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Lynda K. Hull

Born: 1954 in Newark, New Jersey
Died: 1994 in Plymouth, MA

Pen Name: None

Connection to Illinois: Lynda K. Hull taught English at DePaul University. Her longest permanent residency was in Chicago, where she was living when she wrote many of her last poems.

Biography: Influenced heavily by Hart Crane as well as jazz musicians, Hull wrote poems charged with lyric exuberance and haunted by ecstatic references to drugs and material decadence. Hull was the recipient of fellowships from the National Endowment for the Arts and the Illinois Arts Council; she also received four Pushcart Prizes. She taught English at Indiana University, De Paul University, and in the MFA writing program at Vermont College. She also served as a Poetry Editor for the journal ''Crazyhorse''.Hull died of injuries sustained in a car crash in 1994.

  • Carl Sandburg Award from the Friends of the Chicago Public Library in 1991 and the Edwin Ford Piper Award in 1990 for ''Star Ledger'' Juniper Prize in 1986 for ''Ghost Money''

Primary Audience(s): Adult readers

Lynda K. Hull on WorldCat :

Selected Titles

Collected poems /
ISBN: 1555974570 OCLC: 76701699

Graywolf Press, Saint Paul, Minn. : ©2006.

Brings together Hull's three collections--long unavailable--with a new introduction by Yusef Komunyakaa, and allows, for the first time, the full scale of her achievement to be seen. Edited with Hull's husband, David Wojahn, this book contains all the poems Hull published in her lifetime, before her untimely death in 1994. "If each // of us contains, within, humankind's totality, each possibility // then I have been so fractured, so multiple & dazzling ... "from "The Window."

Ghost money /
ISBN: 087023546X OCLC: 13667084

University of Massachusetts Press, Amherst : 1986.

Star ledger :
ISBN: 0877453195 OCLC: 646887517

University of Iowa Press, Iowa City : 1991.

N this dark but finally redemptive group of poems, the tawdry and the exquisite must coexist: Star Ledger may evoke images of the celestial, but it is also the name of the Newark morning newspaper. Such ironies continually inform Hull's poetry, which is tough and uncompromising but richly veined with a musicality and a lyrical texture that recall earlier epics of the American city such as The Bridge and Paterson.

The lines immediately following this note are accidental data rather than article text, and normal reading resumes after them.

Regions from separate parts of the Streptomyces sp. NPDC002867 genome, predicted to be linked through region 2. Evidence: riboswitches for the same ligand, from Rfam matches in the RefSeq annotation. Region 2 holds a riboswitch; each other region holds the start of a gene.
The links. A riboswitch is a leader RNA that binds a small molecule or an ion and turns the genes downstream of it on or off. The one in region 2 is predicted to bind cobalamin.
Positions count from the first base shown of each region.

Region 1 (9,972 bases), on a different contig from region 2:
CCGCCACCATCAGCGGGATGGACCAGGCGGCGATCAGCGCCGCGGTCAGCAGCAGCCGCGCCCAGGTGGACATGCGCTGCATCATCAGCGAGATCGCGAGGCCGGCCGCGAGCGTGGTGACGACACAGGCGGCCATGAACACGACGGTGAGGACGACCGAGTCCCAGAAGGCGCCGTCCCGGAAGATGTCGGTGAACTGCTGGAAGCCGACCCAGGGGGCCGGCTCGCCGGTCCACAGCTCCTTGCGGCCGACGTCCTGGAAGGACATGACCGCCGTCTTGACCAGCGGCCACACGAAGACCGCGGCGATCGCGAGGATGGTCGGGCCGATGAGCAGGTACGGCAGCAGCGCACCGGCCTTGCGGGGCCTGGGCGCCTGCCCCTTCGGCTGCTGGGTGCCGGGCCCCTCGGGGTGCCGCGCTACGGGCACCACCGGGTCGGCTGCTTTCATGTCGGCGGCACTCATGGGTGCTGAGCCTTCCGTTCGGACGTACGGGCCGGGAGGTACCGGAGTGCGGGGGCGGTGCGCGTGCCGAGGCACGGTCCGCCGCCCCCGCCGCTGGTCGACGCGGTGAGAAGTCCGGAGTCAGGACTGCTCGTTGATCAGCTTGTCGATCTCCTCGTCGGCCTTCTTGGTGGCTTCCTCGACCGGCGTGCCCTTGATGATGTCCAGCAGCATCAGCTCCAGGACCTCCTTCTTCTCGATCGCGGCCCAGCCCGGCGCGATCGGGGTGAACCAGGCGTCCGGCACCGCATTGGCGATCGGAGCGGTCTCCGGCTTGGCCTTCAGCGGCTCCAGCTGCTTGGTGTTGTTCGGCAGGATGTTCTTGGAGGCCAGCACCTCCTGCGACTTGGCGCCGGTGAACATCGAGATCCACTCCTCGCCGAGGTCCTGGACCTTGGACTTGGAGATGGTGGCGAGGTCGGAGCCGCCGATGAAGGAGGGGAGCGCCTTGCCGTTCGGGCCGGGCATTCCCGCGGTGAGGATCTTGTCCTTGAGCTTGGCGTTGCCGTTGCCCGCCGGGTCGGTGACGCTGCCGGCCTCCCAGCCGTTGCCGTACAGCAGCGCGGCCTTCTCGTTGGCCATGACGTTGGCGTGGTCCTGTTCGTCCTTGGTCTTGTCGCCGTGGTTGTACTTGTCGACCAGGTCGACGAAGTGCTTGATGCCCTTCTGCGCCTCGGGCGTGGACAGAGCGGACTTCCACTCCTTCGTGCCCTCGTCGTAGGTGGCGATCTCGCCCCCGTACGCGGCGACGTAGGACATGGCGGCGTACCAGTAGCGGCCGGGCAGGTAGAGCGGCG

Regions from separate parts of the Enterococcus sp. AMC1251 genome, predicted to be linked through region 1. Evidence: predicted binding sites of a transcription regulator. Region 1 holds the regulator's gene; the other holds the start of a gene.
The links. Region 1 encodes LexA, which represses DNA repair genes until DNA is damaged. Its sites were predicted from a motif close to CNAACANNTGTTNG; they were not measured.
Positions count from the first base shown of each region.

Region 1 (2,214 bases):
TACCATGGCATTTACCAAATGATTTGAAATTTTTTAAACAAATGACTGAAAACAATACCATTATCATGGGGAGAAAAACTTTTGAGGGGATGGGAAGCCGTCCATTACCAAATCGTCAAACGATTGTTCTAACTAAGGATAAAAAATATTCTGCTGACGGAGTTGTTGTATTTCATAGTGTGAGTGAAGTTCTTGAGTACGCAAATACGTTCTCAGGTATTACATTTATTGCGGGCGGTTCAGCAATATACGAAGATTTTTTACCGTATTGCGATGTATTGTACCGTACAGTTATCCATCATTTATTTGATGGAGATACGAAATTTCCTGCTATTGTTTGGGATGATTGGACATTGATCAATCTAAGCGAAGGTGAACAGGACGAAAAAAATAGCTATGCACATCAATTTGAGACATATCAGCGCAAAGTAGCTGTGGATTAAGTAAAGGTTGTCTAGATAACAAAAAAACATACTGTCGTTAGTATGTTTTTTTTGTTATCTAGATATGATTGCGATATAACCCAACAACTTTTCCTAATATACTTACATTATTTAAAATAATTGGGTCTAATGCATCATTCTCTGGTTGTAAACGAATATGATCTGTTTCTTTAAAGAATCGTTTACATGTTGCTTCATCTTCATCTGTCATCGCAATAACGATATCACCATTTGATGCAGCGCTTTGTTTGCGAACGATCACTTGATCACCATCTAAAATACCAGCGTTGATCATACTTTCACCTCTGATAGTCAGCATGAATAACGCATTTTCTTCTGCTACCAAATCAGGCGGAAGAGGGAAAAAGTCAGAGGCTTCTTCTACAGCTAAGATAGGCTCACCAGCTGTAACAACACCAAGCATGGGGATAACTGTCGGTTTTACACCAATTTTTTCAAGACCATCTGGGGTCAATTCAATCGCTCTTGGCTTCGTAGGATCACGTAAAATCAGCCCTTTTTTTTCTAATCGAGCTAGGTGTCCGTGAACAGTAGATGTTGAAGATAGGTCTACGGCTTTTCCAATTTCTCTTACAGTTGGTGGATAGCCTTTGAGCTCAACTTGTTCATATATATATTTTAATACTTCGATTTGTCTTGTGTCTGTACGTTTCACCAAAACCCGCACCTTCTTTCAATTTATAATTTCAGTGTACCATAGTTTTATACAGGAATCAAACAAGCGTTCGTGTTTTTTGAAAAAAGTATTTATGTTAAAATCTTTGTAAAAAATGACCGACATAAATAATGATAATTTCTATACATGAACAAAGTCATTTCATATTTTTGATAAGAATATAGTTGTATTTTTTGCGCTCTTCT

The handbook of heartbreak :
ISBN: 068816286X OCLC: 39347525

Rob Weisbach Books, New York : 1998.

Collected by U.S. Poet Laureate Robert Pinsky, this unique volume brings together works from poets jilted in the sixteenth century to those struggling with heartache today -- including William Shakespeare, Sylvia Plath, Wallace Stevens, Frank O'Hara, Langston Hughes, Emily Dickinson, and Louise Gluck. The Handbook of Heartbreak is a must for anyone who has ever loved -- and lost.

The only world :
ISBN: 0060553634 OCLC: 32347634

HarperPerennial, New York, NY : ©1995.

Lynda Hull's The Only World is the third and most ambitious collection by a poet who is one of the most dynamic and highly regarded figures of her generation. Completed shortly before her death, The Only World displays the dazzling lyric richness and unflinching examination of harrowing subject matter that were the hallmarks of Lynda Hull's poetry, and that in her final collection are explored in their most sustained and compelling fashion. In contrast to the safe domesticity of so much contemporary poetry, the poems of The Only World are decidedly unsafe; they confront some of the most pressing social and historical issues of our time - the Holocaust, the AIDS epidemic, and the violence of American cities - and they do so with a ferocity matched only by Hull's impeccable craftsmanship and deep compassion for the social outcasts who are so often her poem's protagonists. These are poems in which the personal and the autobiographical invariably fuse with the larger sorts of apocalypse our culture faces as it nears the millennium. Hull's muse is not the scrawny, self-absorbed figure that seems to inspire so many of today's poets, but Clio, whom Hull invokes as "the cruellest Muse, blank History, her pages/waiting to fill." Yet Hull's poems never engage these relentless and tragic forces by acceding to resignation or despair. Their most remarkable features are a hard-won compassion and a deep-felt generosity of spirit. Hers are poems that remind us again that redemption may indeed be possible; they ask us, in the words of her book's final poem, to "seek/that thing which shines & doth so much torment us."